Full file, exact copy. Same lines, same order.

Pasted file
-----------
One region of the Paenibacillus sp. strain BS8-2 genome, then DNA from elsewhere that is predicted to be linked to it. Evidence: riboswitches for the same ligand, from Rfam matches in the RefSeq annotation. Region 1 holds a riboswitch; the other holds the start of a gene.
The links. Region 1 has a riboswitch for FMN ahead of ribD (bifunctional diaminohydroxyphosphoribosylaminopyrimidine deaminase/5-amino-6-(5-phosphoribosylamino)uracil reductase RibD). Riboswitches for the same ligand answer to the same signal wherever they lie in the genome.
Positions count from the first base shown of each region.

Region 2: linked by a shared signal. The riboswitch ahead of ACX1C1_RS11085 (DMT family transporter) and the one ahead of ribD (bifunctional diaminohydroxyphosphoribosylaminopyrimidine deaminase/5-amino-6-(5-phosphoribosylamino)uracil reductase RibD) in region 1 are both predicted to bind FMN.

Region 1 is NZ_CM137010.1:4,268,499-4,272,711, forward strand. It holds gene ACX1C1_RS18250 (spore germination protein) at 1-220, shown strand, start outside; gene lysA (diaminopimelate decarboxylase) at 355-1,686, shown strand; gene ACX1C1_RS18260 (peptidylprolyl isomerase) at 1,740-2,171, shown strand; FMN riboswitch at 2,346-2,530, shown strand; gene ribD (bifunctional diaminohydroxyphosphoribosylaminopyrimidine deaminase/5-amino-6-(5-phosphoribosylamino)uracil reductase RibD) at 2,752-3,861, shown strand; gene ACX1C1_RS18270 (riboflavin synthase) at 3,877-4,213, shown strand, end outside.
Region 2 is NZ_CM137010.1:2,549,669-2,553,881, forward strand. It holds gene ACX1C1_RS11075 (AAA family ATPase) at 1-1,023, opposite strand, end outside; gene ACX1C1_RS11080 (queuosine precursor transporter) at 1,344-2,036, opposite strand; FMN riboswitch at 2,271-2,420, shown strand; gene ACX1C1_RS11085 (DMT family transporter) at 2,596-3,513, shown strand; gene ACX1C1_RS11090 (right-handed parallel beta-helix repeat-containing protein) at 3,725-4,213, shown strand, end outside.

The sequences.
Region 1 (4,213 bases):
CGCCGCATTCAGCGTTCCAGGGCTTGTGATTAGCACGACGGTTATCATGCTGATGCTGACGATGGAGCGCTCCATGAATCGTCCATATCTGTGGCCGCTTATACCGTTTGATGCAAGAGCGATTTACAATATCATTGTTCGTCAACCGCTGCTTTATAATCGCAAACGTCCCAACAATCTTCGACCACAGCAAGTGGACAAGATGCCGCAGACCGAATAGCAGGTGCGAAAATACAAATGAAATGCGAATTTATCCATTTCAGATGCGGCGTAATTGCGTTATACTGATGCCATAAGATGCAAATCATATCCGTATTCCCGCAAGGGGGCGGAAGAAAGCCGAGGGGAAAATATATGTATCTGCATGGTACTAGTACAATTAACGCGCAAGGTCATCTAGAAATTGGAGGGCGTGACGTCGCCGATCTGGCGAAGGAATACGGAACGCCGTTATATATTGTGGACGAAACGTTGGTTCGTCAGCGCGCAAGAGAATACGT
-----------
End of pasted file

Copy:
One region of the Paenibacillus sp. strain BS8-2 genome, then DNA from elsewhere that is predicted to be linked to it. Evidence: riboswitches for the same ligand, from Rfam matches in the RefSeq annotation. Region 1 holds a riboswitch; the other holds the start of a gene.
The links. Region 1 has a riboswitch for FMN ahead of ribD (bifunctional diaminohydroxyphosphoribosylaminopyrimidine deaminase/5-amino-6-(5-phosphoribosylamino)uracil reductase RibD). Riboswitches for the same ligand answer to the same signal wherever they lie in the genome.
Positions count from the first base shown of each region.

Region 2: linked by a shared signal. The riboswitch ahead of ACX1C1_RS11085 (DMT family transporter) and the one ahead of ribD (bifunctional diaminohydroxyphosphoribosylaminopyrimidine deaminase/5-amino-6-(5-phosphoribosylamino)uracil reductase RibD) in region 1 are both predicted to bind FMN.

Region 1 is NZ_CM137010.1:4,268,499-4,272,711, forward strand. It holds gene ACX1C1_RS18250 (spore germination protein) at 1-220, shown strand, start outside; gene lysA (diaminopimelate decarboxylase) at 355-1,686, shown strand; gene ACX1C1_RS18260 (peptidylprolyl isomerase) at 1,740-2,171, shown strand; FMN riboswitch at 2,346-2,530, shown strand; gene ribD (bifunctional diaminohydroxyphosphoribosylaminopyrimidine deaminase/5-amino-6-(5-phosphoribosylamino)uracil reductase RibD) at 2,752-3,861, shown strand; gene ACX1C1_RS18270 (riboflavin synthase) at 3,877-4,213, shown strand, end outside.
Region 2 is NZ_CM137010.1:2,549,669-2,553,881, forward strand. It holds gene ACX1C1_RS11075 (AAA family ATPase) at 1-1,023, opposite strand, end outside; gene ACX1C1_RS11080 (queuosine precursor transporter) at 1,344-2,036, opposite strand; FMN riboswitch at 2,271-2,420, shown strand; gene ACX1C1_RS11085 (DMT family transporter) at 2,596-3,513, shown strand; gene ACX1C1_RS11090 (right-handed parallel beta-helix repeat-containing protein) at 3,725-4,213, shown strand, end outside.

The sequences.
Region 1 (4,213 bases):
CGCCGCATTCAGCGTTCCAGGGCTTGTGATTAGCACGACGGTTATCATGCTGATGCTGACGATGGAGCGCTCCATGAATCGTCCATATCTGTGGCCGCTTATACCGTTTGATGCAAGAGCGATTTACAATATCATTGTTCGTCAACCGCTGCTTTATAATCGCAAACGTCCCAACAATCTTCGACCACAGCAAGTGGACAAGATGCCGCAGACCGAATAGCAGGTGCGAAAATACAAATGAAATGCGAATTTATCCATTTCAGATGCGGCGTAATTGCGTTATACTGATGCCATAAGATGCAAATCATATCCGTATTCCCGCAAGGGGGCGGAAGAAAGCCGAGGGGAAAATATATGTATCTGCATGGTACTAGTACAATTAACGCGCAAGGTCATCTAGAAATTGGAGGGCGTGACGTCGCCGATCTGGCGAAGGAATACGGAACGCCGTTATATATTGTGGACGAAACGTTGGTTCGTCAGCGCGCAAGAGAATACGT